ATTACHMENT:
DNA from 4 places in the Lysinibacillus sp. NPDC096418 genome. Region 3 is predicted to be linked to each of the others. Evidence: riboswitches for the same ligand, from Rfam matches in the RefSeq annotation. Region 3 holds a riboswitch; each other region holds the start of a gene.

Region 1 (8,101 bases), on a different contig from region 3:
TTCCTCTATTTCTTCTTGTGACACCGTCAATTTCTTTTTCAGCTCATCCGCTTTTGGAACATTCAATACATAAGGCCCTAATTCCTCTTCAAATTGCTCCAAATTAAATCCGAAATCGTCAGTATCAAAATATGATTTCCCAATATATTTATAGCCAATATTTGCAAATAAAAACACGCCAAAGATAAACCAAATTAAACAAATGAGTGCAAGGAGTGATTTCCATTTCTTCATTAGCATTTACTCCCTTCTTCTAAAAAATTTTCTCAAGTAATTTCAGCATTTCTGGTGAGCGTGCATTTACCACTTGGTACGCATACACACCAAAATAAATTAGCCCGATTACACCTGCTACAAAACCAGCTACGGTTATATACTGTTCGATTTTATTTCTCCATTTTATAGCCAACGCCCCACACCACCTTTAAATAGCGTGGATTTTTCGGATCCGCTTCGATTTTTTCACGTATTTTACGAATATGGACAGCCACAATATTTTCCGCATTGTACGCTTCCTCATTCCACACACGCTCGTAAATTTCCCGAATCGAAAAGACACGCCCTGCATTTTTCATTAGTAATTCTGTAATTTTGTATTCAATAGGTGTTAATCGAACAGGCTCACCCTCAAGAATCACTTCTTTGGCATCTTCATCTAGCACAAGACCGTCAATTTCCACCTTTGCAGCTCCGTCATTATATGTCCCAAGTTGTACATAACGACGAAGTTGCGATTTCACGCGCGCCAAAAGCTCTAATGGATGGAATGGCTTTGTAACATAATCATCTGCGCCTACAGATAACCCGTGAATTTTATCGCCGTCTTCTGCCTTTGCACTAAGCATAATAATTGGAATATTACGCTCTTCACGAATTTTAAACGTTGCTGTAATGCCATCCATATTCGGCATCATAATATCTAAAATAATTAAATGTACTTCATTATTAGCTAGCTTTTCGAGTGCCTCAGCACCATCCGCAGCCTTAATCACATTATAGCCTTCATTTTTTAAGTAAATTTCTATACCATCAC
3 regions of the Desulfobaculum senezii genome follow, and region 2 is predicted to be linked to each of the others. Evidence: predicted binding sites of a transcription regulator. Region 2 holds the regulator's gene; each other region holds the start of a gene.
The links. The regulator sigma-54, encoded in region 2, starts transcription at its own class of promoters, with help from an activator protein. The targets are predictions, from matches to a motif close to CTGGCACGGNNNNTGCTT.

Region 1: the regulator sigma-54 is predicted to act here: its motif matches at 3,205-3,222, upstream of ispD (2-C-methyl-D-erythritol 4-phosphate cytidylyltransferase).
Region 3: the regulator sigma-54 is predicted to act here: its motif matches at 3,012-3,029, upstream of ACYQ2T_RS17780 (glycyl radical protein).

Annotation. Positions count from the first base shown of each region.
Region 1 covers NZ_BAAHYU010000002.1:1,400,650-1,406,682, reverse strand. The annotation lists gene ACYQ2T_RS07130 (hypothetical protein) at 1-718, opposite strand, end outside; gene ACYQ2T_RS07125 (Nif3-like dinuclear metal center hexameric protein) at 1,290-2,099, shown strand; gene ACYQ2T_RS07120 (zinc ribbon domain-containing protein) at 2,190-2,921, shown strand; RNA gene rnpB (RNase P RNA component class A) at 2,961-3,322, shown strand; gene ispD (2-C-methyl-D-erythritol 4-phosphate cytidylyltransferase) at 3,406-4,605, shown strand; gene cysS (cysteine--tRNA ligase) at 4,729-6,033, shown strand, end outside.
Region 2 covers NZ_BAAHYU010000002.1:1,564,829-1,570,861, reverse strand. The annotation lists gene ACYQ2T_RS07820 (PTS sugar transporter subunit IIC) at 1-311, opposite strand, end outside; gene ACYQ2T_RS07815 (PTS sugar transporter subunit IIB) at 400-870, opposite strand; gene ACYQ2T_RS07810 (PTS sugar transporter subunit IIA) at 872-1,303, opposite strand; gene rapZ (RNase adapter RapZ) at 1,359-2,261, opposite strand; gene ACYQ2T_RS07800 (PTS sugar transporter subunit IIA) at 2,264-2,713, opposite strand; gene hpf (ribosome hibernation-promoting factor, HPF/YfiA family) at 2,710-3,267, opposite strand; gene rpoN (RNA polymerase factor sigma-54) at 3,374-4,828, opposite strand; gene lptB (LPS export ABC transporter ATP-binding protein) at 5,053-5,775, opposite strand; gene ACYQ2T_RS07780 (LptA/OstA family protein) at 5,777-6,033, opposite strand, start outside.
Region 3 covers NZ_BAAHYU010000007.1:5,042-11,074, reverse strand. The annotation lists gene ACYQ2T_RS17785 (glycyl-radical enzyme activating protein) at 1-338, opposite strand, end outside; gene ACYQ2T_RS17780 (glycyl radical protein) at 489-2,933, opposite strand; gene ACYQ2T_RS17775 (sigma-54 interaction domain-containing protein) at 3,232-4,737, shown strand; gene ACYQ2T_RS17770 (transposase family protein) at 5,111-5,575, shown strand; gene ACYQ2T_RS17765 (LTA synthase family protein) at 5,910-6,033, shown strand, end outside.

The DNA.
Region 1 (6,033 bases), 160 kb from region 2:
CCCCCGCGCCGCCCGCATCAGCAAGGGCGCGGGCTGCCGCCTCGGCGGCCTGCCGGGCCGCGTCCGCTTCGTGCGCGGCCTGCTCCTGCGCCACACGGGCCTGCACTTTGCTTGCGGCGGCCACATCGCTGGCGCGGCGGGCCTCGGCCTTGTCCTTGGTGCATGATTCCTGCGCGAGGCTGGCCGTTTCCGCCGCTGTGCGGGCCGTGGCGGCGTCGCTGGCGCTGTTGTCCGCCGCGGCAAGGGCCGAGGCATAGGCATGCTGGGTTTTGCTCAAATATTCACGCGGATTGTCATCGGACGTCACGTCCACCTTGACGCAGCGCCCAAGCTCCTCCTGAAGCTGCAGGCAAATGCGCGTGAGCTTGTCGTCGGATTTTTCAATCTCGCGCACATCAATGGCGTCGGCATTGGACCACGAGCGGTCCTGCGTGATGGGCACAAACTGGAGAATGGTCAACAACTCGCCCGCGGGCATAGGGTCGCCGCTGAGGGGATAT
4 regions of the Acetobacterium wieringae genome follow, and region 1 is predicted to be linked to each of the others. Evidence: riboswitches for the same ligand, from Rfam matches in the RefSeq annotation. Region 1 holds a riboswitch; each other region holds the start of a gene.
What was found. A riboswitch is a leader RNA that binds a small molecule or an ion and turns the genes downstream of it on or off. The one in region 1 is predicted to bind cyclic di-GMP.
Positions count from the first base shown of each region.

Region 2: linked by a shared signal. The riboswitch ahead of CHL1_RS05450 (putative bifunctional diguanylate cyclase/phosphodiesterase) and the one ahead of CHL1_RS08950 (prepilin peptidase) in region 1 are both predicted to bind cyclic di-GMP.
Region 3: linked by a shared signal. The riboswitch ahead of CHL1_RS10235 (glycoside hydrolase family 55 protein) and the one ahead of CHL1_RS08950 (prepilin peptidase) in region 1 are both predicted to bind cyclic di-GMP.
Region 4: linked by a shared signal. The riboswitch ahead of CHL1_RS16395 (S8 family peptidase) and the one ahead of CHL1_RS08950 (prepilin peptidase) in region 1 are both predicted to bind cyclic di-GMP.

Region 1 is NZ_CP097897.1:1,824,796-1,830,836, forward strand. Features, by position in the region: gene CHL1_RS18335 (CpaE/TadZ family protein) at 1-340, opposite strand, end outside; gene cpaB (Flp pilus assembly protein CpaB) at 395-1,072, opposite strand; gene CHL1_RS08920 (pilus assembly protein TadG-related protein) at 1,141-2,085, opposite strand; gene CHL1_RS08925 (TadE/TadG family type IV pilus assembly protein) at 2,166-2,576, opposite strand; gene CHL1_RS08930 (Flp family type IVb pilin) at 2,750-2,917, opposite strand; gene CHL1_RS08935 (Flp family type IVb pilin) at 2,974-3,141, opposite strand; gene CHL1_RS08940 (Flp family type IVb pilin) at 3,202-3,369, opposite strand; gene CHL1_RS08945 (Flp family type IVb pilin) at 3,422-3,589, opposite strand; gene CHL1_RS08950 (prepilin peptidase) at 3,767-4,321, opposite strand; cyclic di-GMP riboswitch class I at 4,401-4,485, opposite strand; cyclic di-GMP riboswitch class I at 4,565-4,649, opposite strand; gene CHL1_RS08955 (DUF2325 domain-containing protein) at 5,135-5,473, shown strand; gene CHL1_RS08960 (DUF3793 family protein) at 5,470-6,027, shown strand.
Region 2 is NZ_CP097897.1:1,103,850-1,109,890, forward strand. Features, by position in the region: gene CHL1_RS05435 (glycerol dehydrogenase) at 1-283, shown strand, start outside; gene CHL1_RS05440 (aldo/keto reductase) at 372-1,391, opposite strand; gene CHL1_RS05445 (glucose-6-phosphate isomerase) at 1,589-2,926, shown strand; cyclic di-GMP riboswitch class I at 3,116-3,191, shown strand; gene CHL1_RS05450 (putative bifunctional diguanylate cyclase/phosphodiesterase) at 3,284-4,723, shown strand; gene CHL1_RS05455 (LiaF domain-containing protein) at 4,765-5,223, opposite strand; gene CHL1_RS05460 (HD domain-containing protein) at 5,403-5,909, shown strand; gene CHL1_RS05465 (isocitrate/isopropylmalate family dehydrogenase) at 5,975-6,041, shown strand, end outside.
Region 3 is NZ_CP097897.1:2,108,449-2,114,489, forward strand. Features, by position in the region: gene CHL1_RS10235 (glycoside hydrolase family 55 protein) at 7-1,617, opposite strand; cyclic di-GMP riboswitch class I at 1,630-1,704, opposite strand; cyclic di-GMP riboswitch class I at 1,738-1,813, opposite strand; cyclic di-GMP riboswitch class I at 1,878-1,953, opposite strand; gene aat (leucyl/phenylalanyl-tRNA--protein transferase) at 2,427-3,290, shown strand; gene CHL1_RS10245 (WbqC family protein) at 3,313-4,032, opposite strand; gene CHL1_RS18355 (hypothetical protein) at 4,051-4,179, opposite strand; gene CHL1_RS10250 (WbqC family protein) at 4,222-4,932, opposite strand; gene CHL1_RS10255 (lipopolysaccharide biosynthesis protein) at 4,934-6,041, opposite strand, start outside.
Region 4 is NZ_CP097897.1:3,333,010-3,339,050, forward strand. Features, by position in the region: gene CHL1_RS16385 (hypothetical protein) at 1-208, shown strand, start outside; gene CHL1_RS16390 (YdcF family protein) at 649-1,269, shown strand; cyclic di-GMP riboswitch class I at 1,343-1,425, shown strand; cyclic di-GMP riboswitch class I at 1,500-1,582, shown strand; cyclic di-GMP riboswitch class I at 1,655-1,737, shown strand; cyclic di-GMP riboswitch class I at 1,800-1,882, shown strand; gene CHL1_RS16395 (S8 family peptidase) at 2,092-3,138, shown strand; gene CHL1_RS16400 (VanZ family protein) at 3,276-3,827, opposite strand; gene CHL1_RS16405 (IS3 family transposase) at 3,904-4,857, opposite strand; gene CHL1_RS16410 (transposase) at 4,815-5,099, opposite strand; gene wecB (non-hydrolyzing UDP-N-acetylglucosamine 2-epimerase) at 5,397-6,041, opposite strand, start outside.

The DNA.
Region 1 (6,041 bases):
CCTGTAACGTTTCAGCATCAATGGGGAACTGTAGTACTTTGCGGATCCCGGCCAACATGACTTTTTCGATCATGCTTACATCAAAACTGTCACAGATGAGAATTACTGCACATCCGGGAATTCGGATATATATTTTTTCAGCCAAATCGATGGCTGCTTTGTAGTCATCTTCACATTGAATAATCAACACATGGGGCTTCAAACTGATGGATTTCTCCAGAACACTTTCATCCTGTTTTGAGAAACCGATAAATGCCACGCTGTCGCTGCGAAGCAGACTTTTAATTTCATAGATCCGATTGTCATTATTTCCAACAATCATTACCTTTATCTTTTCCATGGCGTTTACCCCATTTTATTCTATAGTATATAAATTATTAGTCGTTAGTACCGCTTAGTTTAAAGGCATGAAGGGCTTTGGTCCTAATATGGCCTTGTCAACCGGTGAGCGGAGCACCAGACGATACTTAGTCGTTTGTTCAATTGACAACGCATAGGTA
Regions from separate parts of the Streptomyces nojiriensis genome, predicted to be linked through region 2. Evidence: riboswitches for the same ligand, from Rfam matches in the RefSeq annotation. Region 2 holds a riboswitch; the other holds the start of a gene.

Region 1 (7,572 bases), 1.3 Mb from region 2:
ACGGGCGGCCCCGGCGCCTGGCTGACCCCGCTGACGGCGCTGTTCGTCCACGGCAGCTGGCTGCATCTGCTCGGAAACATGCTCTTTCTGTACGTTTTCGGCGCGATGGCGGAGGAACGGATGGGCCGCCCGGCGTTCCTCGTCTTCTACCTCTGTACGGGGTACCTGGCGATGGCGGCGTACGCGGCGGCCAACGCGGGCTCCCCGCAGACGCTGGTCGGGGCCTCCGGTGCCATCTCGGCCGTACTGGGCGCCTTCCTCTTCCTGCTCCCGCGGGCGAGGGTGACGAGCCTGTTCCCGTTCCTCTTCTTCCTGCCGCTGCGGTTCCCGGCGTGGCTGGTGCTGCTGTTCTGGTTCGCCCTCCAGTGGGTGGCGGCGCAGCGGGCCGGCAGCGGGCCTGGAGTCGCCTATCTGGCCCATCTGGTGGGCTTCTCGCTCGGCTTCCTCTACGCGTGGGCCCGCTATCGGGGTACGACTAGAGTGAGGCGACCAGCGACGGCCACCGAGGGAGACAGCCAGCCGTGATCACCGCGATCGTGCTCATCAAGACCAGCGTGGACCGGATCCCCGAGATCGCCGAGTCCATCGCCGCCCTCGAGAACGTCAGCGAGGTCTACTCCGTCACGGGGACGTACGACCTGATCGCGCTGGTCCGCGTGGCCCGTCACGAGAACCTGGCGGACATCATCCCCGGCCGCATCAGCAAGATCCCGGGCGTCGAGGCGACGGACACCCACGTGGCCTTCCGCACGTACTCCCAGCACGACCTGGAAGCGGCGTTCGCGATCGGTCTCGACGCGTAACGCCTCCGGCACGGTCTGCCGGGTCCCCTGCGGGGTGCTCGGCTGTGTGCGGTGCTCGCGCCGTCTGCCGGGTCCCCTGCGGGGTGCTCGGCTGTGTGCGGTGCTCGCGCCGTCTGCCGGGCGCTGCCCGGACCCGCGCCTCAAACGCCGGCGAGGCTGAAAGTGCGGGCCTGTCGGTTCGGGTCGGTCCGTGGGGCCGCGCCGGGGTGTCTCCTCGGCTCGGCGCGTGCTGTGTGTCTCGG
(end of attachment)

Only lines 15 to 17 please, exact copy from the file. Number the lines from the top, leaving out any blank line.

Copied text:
4 regions of the Acetobacterium wieringae genome follow, and region 1 is predicted to be linked to each of the others. Evidence: riboswitches for the same ligand, from Rfam matches in the RefSeq annotation. Region 1 holds a riboswitch; each other region holds the start of a gene.
What was found. A riboswitch is a leader RNA that binds a small molecule or an ion and turns the genes downstream of it on or off. The one in region 1 is predicted to bind cyclic di-GMP.
Positions count from the first base shown of each region.